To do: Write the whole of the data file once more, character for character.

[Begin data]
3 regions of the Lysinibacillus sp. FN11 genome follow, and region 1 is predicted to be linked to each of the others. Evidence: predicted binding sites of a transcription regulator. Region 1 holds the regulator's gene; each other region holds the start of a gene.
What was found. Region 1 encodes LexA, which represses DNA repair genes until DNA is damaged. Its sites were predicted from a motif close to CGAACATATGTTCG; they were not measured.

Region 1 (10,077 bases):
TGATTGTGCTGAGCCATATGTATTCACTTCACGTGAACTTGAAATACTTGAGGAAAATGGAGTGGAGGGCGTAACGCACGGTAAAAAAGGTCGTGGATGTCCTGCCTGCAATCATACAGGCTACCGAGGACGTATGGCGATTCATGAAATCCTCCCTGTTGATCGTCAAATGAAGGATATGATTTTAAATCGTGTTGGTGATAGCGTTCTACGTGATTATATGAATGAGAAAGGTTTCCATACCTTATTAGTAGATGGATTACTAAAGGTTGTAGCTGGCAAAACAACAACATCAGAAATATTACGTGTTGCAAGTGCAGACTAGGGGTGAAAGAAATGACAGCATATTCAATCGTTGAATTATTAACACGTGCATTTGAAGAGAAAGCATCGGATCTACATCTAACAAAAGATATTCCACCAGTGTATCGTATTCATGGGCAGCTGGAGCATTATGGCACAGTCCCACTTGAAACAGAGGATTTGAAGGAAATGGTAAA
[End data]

3 regions of the Lysinibacillus sp. FN11 genome follow, and region 1 is predicted to be linked to each of the others. Evidence: predicted binding sites of a transcription regulator. Region 1 holds the regulator's gene; each other region holds the start of a gene.
What was found. Region 1 encodes LexA, which represses DNA repair genes until DNA is damaged. Its sites were predicted from a motif close to CGAACATATGTTCG; they were not measured.

Region 1 (10,077 bases):
TGATTGTGCTGAGCCATATGTATTCACTTCACGTGAACTTGAAATACTTGAGGAAAATGGAGTGGAGGGCGTAACGCACGGTAAAAAAGGTCGTGGATGTCCTGCCTGCAATCATACAGGCTACCGAGGACGTATGGCGATTCATGAAATCCTCCCTGTTGATCGTCAAATGAAGGATATGATTTTAAATCGTGTTGGTGATAGCGTTCTACGTGATTATATGAATGAGAAAGGTTTCCATACCTTATTAGTAGATGGATTACTAAAGGTTGTAGCTGGCAAAACAACAACATCAGAAATATTACGTGTTGCAAGTGCAGACTAGGGGTGAAAGAAATGACAGCATATTCAATCGTTGAATTATTAACACGTGCATTTGAAGAGAAAGCATCGGATCTACATCTAACAAAAGATATTCCACCAGTGTATCGTATTCATGGGCAGCTGGAGCATTATGGCACAGTCCCACTTGAAACAGAGGATTTGAAGGAAATGGTAAA